I read this the day after the attempted insurrection in Washington DC. Bearing in mind the book concerns a coup it gave the whole story an oddly obtuse slant.
In Chiquito, capital of Palombia, there’s a zoo, and in that zoo is an ancient Marsupilami. No longer eating, the zoo officials are convinced his days are numbered. What they don’t count on is a pallid macaw escaping from a nearby enclosure into the surrounding jungle. It brings word to Bip and Sarah, two children who have gone full Greystoke, and who have happened to befriend the younger Marsupilami we all know. Fortunately, the macaw can talk, and eloquently at that, so the trio learns of the impending demise at the zoo. The macaw explains they’ll be able to slip into the capital unnoticed as the following day is the anniversary of the coup that put Papa Prinz in charge of the country. His son, Baby Prinz, now rules, and there will be celebrations and fancy dress.
Naturally, it’s not that simple when the time comes. One of the nation’s traditions is to celebrate the coup attempt with an attempted assassination of the ruling dictator. When that doesn’t go well the crowd storm the palace, Baby Prinz is forced to escape (via the zoo), and the children and the Marsupilami are caught up in the middle of it all.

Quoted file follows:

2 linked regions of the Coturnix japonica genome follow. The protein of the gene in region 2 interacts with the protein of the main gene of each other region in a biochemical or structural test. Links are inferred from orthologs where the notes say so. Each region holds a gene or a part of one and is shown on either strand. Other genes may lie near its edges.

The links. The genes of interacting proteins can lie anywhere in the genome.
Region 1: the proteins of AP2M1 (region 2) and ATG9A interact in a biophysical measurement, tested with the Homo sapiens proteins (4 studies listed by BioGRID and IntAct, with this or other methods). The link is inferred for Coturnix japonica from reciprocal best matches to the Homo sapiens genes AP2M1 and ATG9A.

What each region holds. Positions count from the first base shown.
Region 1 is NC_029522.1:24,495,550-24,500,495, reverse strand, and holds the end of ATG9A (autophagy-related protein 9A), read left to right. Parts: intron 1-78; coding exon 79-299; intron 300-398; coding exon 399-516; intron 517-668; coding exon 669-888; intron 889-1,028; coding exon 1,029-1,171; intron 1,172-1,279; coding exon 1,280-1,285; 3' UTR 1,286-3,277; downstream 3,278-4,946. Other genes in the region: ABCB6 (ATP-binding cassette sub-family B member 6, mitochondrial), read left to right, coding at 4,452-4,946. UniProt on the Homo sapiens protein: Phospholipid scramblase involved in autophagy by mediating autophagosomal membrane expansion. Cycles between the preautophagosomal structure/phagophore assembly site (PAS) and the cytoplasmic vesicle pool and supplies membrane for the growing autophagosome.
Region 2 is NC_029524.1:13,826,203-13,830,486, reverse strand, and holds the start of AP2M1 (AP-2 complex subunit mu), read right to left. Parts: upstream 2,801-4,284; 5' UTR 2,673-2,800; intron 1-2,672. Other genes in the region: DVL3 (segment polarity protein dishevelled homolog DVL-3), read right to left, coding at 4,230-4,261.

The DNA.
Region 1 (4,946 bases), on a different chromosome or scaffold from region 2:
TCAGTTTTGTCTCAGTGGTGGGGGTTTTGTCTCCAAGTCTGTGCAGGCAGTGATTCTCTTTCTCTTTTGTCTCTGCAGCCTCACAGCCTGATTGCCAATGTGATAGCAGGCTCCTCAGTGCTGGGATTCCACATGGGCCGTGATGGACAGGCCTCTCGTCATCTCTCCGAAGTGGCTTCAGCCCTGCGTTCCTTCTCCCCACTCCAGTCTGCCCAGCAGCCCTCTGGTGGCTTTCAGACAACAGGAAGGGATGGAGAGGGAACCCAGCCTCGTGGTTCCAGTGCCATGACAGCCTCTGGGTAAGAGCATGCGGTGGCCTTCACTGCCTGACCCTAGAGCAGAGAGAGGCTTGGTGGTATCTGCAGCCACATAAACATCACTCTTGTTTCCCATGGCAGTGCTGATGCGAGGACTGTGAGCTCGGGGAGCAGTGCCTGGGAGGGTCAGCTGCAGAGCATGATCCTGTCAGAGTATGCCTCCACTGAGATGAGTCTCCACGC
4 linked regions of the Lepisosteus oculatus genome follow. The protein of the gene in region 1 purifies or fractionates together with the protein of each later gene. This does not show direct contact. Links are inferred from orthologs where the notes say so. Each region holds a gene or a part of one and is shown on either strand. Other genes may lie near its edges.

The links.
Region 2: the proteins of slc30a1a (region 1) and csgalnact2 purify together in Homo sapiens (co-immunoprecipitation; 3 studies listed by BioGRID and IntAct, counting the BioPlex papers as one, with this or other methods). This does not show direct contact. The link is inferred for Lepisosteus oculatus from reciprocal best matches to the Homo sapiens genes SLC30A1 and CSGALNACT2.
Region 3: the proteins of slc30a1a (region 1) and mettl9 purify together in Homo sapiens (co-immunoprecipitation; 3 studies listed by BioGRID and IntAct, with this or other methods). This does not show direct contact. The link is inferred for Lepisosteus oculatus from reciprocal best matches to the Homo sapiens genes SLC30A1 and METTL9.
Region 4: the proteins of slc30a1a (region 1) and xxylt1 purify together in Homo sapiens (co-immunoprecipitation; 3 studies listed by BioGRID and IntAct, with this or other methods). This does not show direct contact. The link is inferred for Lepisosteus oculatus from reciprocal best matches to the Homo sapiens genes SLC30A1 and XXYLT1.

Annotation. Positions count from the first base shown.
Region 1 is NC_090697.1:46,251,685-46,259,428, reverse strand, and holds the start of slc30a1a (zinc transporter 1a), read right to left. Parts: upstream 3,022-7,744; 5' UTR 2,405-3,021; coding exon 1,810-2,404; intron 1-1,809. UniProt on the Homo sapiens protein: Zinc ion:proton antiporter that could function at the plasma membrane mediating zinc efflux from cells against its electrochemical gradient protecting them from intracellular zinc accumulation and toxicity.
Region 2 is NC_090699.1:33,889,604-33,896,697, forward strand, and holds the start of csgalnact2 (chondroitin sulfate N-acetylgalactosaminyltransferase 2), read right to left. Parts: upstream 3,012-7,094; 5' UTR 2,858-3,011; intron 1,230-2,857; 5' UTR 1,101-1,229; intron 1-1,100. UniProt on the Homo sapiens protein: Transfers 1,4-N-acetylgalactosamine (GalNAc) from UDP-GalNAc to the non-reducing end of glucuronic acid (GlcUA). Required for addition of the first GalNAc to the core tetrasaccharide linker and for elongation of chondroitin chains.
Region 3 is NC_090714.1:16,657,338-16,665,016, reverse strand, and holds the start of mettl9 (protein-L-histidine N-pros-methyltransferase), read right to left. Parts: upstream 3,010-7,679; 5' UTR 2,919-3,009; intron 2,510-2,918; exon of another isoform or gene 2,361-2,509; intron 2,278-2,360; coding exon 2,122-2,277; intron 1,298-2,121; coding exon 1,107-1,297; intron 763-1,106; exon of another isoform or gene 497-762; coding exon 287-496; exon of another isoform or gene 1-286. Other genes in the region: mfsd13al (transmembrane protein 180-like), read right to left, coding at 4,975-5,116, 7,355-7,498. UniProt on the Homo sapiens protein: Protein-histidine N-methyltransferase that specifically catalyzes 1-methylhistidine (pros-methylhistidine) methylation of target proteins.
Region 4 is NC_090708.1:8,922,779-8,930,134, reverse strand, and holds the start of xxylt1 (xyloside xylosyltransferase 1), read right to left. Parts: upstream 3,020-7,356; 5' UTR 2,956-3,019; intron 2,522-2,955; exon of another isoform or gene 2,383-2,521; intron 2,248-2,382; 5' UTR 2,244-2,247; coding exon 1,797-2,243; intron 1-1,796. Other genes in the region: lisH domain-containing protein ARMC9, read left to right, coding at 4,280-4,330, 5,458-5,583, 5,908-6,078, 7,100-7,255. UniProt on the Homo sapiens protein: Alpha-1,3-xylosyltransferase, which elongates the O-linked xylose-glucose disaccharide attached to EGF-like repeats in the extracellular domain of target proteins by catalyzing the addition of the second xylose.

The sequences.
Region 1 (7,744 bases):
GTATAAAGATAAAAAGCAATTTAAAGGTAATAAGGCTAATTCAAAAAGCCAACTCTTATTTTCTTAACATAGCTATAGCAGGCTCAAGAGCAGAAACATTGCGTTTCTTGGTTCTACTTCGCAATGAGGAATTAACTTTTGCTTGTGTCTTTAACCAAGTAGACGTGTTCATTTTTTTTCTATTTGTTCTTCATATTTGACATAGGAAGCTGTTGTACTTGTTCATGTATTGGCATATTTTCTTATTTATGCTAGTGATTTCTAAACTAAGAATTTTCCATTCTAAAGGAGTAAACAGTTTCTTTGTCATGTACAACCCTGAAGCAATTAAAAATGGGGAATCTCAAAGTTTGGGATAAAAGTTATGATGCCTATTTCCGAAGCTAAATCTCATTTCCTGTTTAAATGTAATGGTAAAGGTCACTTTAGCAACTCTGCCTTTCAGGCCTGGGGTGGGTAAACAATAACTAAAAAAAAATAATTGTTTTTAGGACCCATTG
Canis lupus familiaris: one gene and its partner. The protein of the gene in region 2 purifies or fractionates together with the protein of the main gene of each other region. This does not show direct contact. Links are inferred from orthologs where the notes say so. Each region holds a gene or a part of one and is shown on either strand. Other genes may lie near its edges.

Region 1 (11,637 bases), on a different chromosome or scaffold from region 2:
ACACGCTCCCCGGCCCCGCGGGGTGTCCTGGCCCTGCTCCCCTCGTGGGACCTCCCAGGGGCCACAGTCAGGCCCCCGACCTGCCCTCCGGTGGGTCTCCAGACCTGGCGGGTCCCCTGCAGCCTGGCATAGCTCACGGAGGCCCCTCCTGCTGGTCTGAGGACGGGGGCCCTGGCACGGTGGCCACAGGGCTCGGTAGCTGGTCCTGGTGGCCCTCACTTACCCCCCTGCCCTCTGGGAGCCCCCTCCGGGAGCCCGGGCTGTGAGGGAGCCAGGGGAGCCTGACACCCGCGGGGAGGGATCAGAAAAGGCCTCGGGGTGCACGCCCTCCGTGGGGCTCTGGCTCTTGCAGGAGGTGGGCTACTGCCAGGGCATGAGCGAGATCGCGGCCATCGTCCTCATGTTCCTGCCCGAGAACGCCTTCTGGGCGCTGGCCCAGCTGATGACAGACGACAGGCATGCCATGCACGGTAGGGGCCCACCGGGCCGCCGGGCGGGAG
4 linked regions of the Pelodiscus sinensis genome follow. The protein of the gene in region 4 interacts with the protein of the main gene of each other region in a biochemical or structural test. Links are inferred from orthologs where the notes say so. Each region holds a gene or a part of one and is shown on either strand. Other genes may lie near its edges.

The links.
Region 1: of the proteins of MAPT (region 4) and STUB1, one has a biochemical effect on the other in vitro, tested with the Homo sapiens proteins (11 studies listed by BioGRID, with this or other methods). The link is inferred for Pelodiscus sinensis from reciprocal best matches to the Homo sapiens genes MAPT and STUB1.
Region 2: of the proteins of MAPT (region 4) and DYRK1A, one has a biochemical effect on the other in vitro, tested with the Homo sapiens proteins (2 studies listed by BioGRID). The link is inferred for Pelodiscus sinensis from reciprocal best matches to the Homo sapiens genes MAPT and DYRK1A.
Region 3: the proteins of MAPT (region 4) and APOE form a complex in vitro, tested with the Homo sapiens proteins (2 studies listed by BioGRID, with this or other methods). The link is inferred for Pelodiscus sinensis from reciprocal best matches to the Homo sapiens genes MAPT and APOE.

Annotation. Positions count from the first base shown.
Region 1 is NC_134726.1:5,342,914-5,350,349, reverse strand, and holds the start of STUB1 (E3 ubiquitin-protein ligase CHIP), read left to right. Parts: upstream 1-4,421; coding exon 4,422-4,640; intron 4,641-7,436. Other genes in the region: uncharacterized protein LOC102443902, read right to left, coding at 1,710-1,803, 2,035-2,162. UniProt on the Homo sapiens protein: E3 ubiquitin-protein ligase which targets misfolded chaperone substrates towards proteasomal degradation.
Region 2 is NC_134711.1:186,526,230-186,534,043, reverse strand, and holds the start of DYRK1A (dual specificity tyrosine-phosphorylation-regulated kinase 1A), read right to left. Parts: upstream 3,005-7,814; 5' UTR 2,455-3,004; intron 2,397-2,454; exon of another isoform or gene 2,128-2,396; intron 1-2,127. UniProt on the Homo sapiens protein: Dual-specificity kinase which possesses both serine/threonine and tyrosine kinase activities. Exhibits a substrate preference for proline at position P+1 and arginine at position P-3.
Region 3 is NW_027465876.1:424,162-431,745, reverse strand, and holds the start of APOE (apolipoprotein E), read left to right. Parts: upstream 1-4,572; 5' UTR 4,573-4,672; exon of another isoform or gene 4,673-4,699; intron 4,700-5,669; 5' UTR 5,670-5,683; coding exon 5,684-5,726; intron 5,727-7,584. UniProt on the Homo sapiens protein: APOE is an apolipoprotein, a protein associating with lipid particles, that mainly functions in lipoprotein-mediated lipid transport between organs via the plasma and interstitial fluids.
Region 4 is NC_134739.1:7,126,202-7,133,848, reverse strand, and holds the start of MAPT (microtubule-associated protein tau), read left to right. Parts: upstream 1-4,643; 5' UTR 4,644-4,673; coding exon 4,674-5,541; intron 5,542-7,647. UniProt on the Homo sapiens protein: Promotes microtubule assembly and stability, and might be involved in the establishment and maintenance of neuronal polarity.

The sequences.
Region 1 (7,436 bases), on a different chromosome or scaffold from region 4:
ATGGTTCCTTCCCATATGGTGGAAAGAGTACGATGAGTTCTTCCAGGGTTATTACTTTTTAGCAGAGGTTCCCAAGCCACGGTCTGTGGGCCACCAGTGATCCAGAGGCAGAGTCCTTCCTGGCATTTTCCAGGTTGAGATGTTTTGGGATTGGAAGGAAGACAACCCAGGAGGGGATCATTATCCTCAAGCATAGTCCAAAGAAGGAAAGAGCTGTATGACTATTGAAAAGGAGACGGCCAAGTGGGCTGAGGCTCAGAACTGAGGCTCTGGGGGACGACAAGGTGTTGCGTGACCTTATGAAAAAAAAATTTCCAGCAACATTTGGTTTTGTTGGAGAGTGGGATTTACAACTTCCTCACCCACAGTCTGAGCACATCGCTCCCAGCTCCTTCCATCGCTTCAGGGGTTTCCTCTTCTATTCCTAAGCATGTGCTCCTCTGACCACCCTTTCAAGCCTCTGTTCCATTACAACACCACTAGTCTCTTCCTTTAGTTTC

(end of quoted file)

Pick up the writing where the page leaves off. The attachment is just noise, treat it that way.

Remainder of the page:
Creating a humorous depiction of a fictitious dictatorship offers lots of comic potential but, in light of the Washington DC debacle, you can’t help but notice the darker brushstrokes. Initially, it did make me wonder if this was suitable fare for a younger audience, but that wouldn’t be right. After all, we don’t ban Guy Fawkes in the UK, or pretend that 1066 didn’t happen when it comes to teaching history. These are topics that should be talked about and understood, and the great thing about comics and cartoons is that those topics can be introduced and explored. It’ll surely pass over the heads of most young readers just who Papa Prinz and Baby Prinz are named after, and the comedy violence is no more outrageous than a tale about organised crime or spies. So anyone concerned can rest easy.
Furthermore, this is ultimately a story about friendship, about helping others, and about family. The selfless actions of the three friends in helping the Marsupilami elder are commendable values to look up to, and the way in which we perceive the elder has a lot to say about our preconceived ideas about the elderly. The beating heart of this story is altruism and thoughtfulness, with a generous dose of humour to keep it all flowing. Those are values we should all be getting behind.
And if you liked that: Volume 6 is one its way – looking forward to it